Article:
How is available income for Medicaid-eligibility purposes calculated in Ohio when the applicant pays spousal support? Is gross income reduced by the spousal support payments in the available income calculation? This issue was litigated in the Twelfth Appellate District of Ohio.
Here, we have Jerome, who suffered from a stroke and required long-term care. His son, Glenn, found a nursing home to provide the needed care. The nursing home filed an application for Medicaid benefits for Jerome and advised Glenn to establish a Miller Trust (also called a QIT Trust) for Jerome in case Jerome’s income level was too high to qualify for Medicaid benefits.
A Miller Trust is a special irrevocable trust used to qualify an applicant for long-term care Medicaid benefits. The amount of the applicant’s monthly income that is over Medicaid’s income limit is put into the trust on a monthly basis. This excess income is not counted towards Medicaid’s eligibility standards, allowing the applicant to qualify for benefits. The funds in the Miller Trust go towards the applicant’s cost of care and are paid to the nursing home on a monthly basis. Miller Trusts are used in income-cap states, as those states do not allow a spend-down of monthly income in order to qualify for Medicaid benefits.
Jerome’s monthly income consisted of social security benefits and retirement benefits. Out of those funds, Jerome was obligated to pay two ex-wives’ alimony payments. Glenn established the Miller Trust and funded it with one hundred dollars. Thereafter, Glenn properly funded the Miller Trust with the correct amount of monthly income, and Jerome’s application for nursing home Medicaid benefits was approved. However, Jerome did not receive retroactive benefits and he appealed.
The hearing officer upheld the denial so Jerome appealed again. The County Court of Common Pleas affirmed the denial. Jerome appealed that ruling and we now have this case out of the Court of Appeals. His arguments were that he believed a Miller Trust was not needed, but if he did require one, nothing in the state Medicaid rules denied retroactive coverage once the Miller Trust was established and properly funded.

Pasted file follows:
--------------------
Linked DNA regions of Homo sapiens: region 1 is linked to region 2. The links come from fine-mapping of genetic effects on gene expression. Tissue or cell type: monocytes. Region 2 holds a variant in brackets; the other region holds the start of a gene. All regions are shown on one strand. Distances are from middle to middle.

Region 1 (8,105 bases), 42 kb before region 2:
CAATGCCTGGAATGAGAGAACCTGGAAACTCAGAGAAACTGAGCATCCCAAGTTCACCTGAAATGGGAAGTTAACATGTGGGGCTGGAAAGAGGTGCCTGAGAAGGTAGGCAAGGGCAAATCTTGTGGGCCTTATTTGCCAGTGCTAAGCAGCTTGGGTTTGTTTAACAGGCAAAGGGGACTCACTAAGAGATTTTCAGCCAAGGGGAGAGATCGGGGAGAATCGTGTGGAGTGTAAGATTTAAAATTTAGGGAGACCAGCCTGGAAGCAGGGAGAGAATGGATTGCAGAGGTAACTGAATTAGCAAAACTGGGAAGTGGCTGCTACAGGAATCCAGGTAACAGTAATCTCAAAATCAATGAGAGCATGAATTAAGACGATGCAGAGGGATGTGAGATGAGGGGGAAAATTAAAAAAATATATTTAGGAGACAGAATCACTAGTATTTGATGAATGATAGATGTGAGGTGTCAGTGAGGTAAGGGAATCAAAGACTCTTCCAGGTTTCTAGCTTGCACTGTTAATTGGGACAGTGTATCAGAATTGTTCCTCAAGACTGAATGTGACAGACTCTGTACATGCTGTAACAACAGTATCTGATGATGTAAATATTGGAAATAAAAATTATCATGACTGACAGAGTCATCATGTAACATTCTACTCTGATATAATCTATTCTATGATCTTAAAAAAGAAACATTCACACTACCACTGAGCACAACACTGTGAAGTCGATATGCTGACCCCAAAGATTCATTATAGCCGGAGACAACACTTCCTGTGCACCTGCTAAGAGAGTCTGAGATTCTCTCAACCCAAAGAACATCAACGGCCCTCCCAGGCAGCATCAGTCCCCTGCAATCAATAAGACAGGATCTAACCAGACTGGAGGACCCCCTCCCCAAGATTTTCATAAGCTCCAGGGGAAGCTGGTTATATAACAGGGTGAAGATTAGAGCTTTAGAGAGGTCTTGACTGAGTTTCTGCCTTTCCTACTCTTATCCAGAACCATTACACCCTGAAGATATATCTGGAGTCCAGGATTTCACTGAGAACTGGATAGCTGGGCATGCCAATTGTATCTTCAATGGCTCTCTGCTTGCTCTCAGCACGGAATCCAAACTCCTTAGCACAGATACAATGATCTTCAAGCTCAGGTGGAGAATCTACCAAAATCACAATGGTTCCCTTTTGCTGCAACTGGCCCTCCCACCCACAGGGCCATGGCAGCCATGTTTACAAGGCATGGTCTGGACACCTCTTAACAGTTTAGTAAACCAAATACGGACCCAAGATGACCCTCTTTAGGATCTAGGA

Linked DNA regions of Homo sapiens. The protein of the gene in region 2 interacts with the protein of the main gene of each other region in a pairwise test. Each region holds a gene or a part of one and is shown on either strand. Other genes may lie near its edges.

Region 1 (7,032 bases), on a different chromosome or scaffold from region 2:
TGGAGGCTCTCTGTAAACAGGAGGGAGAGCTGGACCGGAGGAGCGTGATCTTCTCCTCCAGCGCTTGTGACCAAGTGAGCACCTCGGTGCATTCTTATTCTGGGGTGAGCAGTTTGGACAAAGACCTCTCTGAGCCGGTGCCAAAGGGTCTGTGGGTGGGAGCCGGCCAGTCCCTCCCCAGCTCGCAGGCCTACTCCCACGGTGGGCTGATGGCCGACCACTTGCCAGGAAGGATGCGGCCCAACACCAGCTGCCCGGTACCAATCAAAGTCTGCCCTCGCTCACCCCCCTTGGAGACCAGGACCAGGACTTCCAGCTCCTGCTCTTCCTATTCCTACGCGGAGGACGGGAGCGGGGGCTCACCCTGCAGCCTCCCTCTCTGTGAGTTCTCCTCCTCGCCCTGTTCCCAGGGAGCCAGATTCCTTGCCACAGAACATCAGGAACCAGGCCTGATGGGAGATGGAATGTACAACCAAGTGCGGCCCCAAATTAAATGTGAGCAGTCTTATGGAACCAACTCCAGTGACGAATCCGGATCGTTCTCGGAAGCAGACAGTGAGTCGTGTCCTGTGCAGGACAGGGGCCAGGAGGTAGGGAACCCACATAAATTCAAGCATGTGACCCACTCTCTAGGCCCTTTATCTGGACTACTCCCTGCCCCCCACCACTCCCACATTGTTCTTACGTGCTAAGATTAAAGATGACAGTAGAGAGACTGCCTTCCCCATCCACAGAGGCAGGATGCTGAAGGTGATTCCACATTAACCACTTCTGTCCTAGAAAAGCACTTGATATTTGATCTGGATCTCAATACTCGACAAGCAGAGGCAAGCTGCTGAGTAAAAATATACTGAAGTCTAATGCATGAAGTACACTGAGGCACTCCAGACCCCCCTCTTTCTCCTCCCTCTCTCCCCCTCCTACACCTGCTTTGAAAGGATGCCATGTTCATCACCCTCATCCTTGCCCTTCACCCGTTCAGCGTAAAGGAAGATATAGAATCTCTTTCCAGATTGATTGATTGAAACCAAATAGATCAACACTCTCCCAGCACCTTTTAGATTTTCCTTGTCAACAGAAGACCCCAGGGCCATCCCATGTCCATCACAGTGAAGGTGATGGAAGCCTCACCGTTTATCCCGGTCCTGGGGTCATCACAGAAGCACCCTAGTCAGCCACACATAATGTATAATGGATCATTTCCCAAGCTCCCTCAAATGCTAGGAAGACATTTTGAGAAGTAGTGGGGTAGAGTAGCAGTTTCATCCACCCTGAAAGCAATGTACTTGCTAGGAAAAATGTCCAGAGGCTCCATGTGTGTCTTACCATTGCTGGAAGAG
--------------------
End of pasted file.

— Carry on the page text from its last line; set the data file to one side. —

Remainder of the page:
Jerome’s first argument is that he didn’t need a Miller Trust because his available income was below the threshold, when subtracting the alimony amounts from his gross income. Ohio Adm.Code 5160:1-6-03.1(H)(1) states: “Total only the individual's gross income, earned and unearned as defined in rule 5160:1-1-01 of the Administrative Code (do not include parental or spousal income), then exclude the following income types:…” The code then lists numerous exclusions, none of which applied to Jerome’s case. Ohio Adm.Code 5160:1-3-03.1(B)(1)(a) states: “Gross income, prior to any deductions or exclusions, that can be reliably anticipated is considered available in calculating countable income for a month. Thus, when an individual is receiving a pension or is regularly employed or self-employed, the expected amount of income is counted.” Notably, the court comments that federal law doesn’t define available income, but leaves that standard up to the states.
The appeals court here concluded that available income is determined by the applicant’s gross income before any deductions not outlined in the statute are given. Alimony payments were not outlined in the statute as an exclusion. So, Jerome’s gross income calculation was not reduced by the alimony payments. As such, a Miller Trust was indeed needed.
Jerome’s second argument was that he was entitled to retroactive benefits. The appeals court wasn’t buying this argument, stating that Jerome was ineligible for benefits until the Miller Trust was properly funded. Prior to that date, he was not eligible for Medicaid benefits and so was not entitled to retroactive coverage. Jerome loses his case.
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